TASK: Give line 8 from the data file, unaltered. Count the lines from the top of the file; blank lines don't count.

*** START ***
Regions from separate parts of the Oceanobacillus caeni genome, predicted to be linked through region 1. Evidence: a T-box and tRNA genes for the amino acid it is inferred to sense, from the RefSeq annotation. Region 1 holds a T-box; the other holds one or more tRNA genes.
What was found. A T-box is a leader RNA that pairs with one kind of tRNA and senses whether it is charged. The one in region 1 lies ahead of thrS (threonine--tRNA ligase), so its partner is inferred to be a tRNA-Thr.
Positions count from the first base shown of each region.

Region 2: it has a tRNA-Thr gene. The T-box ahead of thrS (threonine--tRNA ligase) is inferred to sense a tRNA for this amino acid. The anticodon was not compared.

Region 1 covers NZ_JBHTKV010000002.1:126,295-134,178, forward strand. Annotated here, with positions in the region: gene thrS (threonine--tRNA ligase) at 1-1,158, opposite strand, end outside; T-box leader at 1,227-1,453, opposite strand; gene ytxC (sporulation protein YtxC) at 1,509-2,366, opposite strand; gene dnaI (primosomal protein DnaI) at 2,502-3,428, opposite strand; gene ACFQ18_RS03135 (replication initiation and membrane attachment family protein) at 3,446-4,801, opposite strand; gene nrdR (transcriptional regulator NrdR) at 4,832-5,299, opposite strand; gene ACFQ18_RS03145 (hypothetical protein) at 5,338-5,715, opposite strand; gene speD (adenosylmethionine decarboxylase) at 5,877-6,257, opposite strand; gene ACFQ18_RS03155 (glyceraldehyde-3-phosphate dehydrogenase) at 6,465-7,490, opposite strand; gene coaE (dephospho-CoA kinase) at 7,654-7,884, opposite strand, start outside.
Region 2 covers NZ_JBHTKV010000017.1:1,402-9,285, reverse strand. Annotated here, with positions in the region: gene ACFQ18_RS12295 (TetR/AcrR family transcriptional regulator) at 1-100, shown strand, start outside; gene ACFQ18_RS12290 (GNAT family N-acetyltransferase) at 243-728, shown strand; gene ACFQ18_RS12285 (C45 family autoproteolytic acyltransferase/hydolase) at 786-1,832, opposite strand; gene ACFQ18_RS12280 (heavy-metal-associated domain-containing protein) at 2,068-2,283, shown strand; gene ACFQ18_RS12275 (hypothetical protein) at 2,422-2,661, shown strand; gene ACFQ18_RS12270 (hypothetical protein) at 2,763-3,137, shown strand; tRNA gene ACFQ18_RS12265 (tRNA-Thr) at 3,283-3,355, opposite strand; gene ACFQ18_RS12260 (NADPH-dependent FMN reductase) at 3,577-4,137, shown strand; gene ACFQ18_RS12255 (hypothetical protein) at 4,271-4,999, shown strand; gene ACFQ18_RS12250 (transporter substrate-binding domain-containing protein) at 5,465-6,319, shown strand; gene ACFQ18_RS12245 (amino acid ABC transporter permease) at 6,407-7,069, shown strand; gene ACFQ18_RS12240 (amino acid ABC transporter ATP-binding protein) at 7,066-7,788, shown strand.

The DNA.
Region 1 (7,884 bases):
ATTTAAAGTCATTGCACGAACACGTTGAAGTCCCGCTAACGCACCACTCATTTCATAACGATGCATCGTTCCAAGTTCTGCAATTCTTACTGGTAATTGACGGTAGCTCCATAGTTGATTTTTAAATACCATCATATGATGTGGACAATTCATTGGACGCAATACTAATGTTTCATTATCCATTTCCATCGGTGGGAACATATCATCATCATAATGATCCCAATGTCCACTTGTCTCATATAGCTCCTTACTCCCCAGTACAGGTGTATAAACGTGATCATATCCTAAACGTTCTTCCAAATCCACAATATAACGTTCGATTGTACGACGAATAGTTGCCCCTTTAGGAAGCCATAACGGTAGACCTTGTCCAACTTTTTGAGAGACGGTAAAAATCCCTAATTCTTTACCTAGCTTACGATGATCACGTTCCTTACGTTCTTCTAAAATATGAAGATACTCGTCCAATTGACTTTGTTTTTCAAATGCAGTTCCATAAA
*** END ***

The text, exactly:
Region 1 (7,884 bases):